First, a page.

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Re: TSLA gamed the system - Could Index Funds Be ‘Worse Than Marxism’?

Post by Thesaints »

mdchemist wrote: Wed Apr 07, 2021 9:15 am
permport wrote: Tue Apr 06, 2021 11:53 pm Also, the index funds won't just automatically buy in the given scenario you've presented. Index funds hold stock in proportion to market cap, not the number of shares outstanding. If the number of shares outstanding increase with a concomitant decrease in price that leads to an equal market cap before and after the issuance, then the index fund will do nothing.
While I agree that the logic of the OP isn't consistent, I'm confused by the above quote. If more shares are issued to a third party (not the index fund), diluting the value of all shares outstanding but maintaining market cap, wouldn't the index fund now hold a lower percentage of the total market cap and therefore need to buy more shares to get back to its target market cap?

I must be missing something but I'm not sure what...?
Yes, but share price drops due dilution, while market cap stays the same. Not the other way around.
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Re: TSLA gamed the system - Could Index Funds Be ‘Worse Than Marxism’?

Post by Thesaints »

BogleFan510 wrote: Wed Apr 07, 2021 9:08 am Well its a silly clickbait quote. Many Americans think Marx was a Russian Communist and throw Marxism around with no clue about who coined the phases, context, etc.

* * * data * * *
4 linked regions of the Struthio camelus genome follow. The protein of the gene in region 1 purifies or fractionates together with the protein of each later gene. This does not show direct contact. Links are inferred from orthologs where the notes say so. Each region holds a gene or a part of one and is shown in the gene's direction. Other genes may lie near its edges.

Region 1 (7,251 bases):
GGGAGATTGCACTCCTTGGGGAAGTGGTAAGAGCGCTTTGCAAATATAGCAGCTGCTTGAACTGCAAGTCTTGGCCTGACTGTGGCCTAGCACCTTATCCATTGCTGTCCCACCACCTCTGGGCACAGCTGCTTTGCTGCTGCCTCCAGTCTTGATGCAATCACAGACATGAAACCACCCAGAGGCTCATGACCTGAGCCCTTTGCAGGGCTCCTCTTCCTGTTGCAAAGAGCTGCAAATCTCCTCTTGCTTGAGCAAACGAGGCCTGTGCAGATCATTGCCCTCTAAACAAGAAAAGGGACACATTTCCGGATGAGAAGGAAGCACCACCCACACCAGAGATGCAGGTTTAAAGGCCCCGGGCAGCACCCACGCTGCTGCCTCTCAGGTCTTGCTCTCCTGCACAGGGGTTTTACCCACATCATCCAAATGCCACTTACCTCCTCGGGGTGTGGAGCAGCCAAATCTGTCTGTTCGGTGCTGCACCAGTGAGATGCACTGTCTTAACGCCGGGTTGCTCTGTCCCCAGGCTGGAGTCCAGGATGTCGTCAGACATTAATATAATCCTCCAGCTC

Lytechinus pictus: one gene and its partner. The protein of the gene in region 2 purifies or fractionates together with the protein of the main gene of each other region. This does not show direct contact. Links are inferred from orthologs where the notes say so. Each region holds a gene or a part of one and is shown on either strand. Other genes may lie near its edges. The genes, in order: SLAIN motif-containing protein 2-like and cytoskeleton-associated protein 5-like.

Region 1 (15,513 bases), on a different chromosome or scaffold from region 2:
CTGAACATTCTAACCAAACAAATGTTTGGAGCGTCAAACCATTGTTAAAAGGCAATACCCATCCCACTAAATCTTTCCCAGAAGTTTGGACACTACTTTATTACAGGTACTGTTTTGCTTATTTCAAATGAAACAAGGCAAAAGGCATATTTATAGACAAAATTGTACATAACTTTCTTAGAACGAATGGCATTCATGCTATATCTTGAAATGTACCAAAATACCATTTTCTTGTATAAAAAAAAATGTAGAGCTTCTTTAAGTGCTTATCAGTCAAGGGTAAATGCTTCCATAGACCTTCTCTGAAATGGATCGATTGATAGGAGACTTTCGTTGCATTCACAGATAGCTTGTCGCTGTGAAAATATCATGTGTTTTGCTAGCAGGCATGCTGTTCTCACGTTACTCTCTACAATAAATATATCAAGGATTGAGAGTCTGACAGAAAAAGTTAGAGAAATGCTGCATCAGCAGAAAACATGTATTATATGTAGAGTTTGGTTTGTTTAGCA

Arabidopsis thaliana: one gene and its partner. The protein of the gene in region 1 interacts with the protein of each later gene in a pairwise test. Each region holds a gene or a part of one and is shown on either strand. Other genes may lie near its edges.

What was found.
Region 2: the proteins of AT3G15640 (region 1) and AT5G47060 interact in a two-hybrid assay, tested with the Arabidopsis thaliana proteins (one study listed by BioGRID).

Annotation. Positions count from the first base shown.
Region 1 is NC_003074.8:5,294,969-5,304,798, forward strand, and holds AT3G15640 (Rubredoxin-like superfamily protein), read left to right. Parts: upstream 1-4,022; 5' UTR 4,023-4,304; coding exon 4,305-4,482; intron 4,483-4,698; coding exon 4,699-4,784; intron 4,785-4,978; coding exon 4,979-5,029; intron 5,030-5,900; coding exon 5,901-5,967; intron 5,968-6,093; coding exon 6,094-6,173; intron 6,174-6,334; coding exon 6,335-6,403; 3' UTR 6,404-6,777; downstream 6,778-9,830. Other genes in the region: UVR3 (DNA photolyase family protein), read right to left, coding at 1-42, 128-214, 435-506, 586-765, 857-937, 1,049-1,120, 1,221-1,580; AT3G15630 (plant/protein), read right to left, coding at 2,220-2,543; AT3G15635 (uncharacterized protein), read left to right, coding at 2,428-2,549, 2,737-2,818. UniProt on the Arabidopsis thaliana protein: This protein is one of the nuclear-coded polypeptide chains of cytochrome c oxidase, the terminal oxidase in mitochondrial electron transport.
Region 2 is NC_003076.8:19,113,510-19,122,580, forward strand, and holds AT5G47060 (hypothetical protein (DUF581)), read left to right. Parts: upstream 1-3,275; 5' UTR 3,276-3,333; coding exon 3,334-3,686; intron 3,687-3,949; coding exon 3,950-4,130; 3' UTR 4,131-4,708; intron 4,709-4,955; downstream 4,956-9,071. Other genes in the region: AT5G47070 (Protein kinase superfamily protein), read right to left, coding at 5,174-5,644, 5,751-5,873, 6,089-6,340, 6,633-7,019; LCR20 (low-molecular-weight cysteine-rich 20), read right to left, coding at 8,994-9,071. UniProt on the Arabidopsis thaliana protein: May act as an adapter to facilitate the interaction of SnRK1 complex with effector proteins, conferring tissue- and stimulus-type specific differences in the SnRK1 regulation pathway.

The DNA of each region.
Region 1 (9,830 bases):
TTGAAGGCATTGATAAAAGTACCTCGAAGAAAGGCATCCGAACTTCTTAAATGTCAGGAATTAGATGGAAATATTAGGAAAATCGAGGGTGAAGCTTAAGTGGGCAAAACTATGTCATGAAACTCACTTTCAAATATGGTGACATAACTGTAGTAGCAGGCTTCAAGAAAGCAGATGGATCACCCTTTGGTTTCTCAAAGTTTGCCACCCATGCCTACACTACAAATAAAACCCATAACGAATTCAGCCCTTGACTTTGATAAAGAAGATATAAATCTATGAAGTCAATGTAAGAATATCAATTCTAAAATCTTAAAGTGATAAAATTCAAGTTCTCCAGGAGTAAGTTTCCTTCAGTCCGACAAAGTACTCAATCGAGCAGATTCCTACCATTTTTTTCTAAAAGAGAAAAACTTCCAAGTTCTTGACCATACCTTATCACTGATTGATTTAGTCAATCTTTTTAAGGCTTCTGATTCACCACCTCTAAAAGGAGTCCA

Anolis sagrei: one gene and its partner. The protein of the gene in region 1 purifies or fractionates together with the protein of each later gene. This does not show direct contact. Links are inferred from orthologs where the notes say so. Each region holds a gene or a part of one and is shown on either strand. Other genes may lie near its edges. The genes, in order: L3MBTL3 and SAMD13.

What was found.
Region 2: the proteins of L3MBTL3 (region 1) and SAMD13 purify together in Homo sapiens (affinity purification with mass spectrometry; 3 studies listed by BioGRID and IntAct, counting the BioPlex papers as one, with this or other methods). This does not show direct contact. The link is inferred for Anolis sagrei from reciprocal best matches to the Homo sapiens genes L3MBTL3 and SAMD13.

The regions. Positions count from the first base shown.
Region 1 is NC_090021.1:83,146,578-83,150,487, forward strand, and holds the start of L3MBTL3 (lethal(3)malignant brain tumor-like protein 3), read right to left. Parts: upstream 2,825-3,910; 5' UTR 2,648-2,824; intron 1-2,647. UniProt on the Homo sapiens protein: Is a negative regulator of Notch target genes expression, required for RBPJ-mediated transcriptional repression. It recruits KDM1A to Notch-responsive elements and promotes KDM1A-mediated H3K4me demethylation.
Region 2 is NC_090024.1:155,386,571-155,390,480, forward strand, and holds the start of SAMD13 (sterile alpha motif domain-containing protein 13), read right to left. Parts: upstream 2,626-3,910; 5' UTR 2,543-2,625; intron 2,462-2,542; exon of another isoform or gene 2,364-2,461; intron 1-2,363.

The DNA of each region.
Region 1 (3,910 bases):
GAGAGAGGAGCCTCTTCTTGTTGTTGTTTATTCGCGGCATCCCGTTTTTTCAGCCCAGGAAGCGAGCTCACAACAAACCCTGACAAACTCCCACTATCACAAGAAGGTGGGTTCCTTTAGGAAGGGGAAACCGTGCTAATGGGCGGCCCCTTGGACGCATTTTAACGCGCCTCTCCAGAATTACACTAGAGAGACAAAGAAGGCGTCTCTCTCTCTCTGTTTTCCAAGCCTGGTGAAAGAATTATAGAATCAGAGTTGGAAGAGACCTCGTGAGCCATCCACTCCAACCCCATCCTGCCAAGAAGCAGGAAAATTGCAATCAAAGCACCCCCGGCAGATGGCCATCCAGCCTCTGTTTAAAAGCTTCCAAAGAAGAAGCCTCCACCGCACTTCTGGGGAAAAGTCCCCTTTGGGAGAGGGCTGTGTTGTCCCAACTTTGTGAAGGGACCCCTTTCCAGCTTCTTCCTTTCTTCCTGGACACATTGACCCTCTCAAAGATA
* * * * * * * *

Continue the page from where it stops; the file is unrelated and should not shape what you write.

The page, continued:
It is a (philosophically) interesting argument: Assuming the entire market, or most of it, is owned by index funds, then all corporations share the same owners and competition as conceived in a capitalistic system has no reason to exist.
It is probably described as "worse than marxism" because under communism all those corporations are owned by the State, while in the 100% index fund scenario, all corporation are owned by the same relatively few wealthy people.
Last edited by Thesaints on Wed Apr 07, 2021 11:06 am, edited 1 time in total.
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Re: TSLA gamed the system - Could Index Funds Be ‘Worse Than Marxism’?

Post by JBTX »

It is just a way to dilute existing shareholder interests and bury it in a rising market. Kind of like stock options.
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Re: TSLA gamed the system - Could Index Funds Be ‘Worse Than Marxism’?

Post by eukonomos »

Thesaints wrote: Wed Apr 07, 2021 10:58 am
mdchemist wrote: Wed Apr 07, 2021 9:15 am
permport wrote: Tue Apr 06, 2021 11:53 pm Also, the index funds won't just automatically buy in the given scenario you've presented. Index funds hold stock in proportion to market cap, not the number of shares outstanding. If the number of shares outstanding increase with a concomitant decrease in price that leads to an equal market cap before and after the issuance, then the index fund will do nothing.
While I agree that the logic of the OP isn't consistent, I'm confused by the above quote. If more shares are issued to a third party (not the index fund), diluting the value of all shares outstanding but maintaining market cap, wouldn't the index fund now hold a lower percentage of the total market cap and therefore need to buy more shares to get back to its target market cap?